Posted: March 01, 2010

Sports Biz: Remembering to share

Stewart Schley

As Pat Bowlen and his 31 fellow National Football League team owners contemplate a player lockout that could sack the 2011 NFL season, you're going to hear plenty about a key contention point: what share of the league's revenue should go to players.

More so than salary caps, adjustments to health benefits or controls on rookie compensation, the percentage of revenue to be devoted to players is the 300-pound gorilla - or in this case the 300-pound left tackle - that overshadows all.

The rest is details. But determining what percentage of the league's roughly $8.5 billion in revenue goes to its labor force is huge. In a coarse lunge at the numbers, a single percentage point equates to around $85 million to be distributed among the 1,696 players on NFL team payrolls. If player salaries were uniform - they're not, but let's disregard that for a moment - a one-point swing in revenue allocation to labor would equal about $50,000 per player annually. Under the current collective bargaining agreement between the NFL and the NFL Players Association, players receive about 60 percent of league revenues.

Owners think that's too much. You may, too.

The popular perception is that for all their Sunday afternoon heroics, NFL players are overcompensated athletes as far removed from the common fan, economically, as Broncos defensive specimen Elvis Dumervil is removed physically from that guy you see at the 24-Hour Fitness, sweating on the elliptical machine. The owners' distaste for the revenue share formula is so pronounced that they decided to opt out of their contract, setting the stage for an anything-goes compensation system in 2010 and a possible lockout in 2011.

But are NFL players really getting a richer share of their employers' take than the rest of us? Not really. Since the 1960s, U.S. workers have taken home around 56 percent to 59 percent of the gross domestic product in wages, fringe benefits and health insurance, according to the U.S. Department of Commerce's Bureau of Economic Analysis unit. Compensation among the four major U.S. professional sports leagues is similar.

Even in Major League Baseball, where the absence of salary caps would seem to be an invitation to run up player revenues, the average ratio of player compensation to total revenue from 1994 through 2007 was 58 percent, according to a paper published last month in the Journal of Sports Economics. So how cool is that? Turns out whether you're a plumber or a CFO, you're basically taking home the same share of dough from the company as your typical hard-working New York Yankee.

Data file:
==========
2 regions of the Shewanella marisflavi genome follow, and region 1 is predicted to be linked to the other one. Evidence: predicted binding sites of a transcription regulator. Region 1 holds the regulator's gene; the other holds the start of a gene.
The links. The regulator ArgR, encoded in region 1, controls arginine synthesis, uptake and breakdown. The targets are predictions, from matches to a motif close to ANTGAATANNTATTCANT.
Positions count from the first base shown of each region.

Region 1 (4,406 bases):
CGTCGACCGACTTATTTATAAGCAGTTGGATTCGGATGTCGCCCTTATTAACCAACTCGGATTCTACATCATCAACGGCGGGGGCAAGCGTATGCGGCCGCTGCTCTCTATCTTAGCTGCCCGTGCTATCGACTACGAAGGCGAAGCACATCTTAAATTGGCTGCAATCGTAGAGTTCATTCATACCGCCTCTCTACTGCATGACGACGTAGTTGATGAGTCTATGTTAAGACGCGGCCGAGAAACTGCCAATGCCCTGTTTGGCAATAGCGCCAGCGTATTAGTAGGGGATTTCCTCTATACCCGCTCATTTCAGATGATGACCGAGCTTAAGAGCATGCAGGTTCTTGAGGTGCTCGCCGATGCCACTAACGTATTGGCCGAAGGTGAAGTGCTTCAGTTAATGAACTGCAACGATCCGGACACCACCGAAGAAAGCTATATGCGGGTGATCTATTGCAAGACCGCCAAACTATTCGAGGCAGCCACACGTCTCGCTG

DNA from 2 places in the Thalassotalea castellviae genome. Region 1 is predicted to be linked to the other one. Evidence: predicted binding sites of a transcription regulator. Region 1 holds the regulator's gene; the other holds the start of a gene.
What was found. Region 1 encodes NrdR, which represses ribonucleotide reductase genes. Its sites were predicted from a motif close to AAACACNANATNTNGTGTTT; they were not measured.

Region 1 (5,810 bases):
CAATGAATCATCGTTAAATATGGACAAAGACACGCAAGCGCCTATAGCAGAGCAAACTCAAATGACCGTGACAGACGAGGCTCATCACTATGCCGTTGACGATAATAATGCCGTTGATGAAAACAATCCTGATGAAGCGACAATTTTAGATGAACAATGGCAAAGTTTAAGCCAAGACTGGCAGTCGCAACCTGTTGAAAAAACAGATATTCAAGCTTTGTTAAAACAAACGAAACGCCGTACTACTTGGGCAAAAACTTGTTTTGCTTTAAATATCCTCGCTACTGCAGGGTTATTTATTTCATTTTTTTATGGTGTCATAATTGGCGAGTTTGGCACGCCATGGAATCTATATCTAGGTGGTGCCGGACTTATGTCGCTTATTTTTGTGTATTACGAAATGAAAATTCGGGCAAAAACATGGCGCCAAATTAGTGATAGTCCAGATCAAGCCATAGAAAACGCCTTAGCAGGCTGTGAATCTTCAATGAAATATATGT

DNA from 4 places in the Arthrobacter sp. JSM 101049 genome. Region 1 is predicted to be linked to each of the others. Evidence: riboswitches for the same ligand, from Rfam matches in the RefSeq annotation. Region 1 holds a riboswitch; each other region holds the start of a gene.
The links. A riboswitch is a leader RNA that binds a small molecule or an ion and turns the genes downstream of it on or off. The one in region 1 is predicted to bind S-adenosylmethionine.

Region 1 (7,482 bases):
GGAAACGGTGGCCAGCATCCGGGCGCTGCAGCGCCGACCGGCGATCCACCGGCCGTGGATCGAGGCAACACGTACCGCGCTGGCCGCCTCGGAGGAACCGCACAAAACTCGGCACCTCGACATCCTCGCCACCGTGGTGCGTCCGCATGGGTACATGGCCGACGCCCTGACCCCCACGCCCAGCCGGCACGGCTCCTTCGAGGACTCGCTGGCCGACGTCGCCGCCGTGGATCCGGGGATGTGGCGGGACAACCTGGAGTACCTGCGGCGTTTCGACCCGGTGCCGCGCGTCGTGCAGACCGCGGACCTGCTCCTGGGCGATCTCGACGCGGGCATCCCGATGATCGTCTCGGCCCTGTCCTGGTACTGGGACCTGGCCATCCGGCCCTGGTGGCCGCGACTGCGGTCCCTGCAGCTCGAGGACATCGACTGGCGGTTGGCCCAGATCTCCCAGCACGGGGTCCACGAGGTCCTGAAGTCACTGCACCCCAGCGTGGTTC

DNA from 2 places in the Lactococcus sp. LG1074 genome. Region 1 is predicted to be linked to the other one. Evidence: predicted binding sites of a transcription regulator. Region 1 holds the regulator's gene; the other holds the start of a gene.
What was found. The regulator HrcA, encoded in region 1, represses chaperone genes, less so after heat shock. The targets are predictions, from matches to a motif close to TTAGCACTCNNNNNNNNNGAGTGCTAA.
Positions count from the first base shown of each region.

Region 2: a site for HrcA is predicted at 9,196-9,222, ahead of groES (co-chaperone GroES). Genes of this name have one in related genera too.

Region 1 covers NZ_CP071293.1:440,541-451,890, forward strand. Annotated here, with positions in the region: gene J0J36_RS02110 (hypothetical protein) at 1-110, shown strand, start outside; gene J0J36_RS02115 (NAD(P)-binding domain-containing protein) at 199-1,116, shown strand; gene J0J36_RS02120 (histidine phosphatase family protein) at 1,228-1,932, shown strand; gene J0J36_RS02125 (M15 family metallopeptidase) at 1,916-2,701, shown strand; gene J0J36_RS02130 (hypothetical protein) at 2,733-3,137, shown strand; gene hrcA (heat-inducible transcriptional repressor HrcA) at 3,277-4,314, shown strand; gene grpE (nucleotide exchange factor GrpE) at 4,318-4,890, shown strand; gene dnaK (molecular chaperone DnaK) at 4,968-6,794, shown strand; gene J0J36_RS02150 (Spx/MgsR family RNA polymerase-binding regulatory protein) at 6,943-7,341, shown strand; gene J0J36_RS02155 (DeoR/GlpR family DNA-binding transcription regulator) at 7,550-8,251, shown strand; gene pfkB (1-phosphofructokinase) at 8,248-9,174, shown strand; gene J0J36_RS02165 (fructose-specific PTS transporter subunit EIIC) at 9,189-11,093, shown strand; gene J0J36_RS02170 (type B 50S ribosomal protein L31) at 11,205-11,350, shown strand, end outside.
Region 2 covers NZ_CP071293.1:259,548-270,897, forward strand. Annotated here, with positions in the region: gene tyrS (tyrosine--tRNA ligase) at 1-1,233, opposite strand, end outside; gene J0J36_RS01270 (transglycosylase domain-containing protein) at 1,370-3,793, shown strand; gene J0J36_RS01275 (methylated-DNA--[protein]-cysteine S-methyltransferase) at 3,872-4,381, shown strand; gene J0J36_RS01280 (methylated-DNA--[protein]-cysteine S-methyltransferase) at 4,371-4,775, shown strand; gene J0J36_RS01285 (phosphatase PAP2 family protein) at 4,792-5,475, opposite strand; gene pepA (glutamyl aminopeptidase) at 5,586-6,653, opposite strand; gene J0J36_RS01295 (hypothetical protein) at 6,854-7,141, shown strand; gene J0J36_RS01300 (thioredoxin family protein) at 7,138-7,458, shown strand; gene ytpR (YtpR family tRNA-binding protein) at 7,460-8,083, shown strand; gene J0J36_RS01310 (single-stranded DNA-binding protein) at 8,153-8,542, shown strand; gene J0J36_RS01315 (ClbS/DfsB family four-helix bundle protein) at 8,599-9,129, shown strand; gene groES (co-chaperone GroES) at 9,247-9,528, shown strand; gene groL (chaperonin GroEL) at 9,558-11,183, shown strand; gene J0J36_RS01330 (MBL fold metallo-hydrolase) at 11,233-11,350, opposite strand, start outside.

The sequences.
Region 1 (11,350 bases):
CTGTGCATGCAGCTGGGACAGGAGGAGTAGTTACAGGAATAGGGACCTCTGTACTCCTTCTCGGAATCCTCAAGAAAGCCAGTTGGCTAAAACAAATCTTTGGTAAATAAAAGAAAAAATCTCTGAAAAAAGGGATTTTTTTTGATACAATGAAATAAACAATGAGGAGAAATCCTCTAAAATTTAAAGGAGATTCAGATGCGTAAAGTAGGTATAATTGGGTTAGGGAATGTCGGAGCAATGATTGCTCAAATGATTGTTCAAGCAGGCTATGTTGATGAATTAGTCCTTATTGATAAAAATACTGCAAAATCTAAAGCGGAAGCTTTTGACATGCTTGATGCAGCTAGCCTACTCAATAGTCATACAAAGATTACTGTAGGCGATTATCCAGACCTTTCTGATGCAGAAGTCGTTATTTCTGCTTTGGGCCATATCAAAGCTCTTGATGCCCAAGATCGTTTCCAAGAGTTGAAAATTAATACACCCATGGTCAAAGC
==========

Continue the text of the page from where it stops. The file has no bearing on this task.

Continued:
Whether your employer is prospering isn't as certain. The Journal of Sports Economics analysis by Smith College economics professor Andrew Zimbalist points out that baseball's insistence on avoiding salary caps, while criticized for producing gaping talent imbalances among teams, has helped baseball team owners produce predictable profits. Baseball's open compensation systems, coupled with a "luxury tax" formula of distributing income from richer teams to poorer teams, allow the league's also-rans to preserve profitability by controlling total payroll while collecting a steady flow of income from their own operations and receipts from revenue-sharing.

In contrast, the NFL's tightly bound system demands that the Broncos and other teams maintain payrolls within a narrow range bounded by minimum and maximum outlays. Because the NFL range is based on league-wide revenues - and because there are big economic differences between, let's say, Green Bay and Chicago - the formula can produce disparities in team economic performance.

"I've got partners out there right now whose teams are making less money than their linebackers," Baltimore Ravens owner Scott Bisciotti pronounced during an early February news conference.
As of mid-February, NFL team owners and players were far apart on the revenue-to-salary ratio. The owners want to reduce the percentage devoted to player compensation, while union representatives not only want to preserve it, but to base it on a broader interpretation of revenue, including an accounting of income from sources such as the league's NFL Network.

Despite the rhetorical posturing, chances are in the end, the share of revenue devoted to salaries in the NFL will remain in the same neighborhood where it now resides. Why not? It seems to work fine for the rest of us working stiffs.

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Stewart Schley writes about sports, media and technology from Denver. Read this and Schley’s past columns on the Web at cobizmag.com and email him at stewart@stewartschley.com

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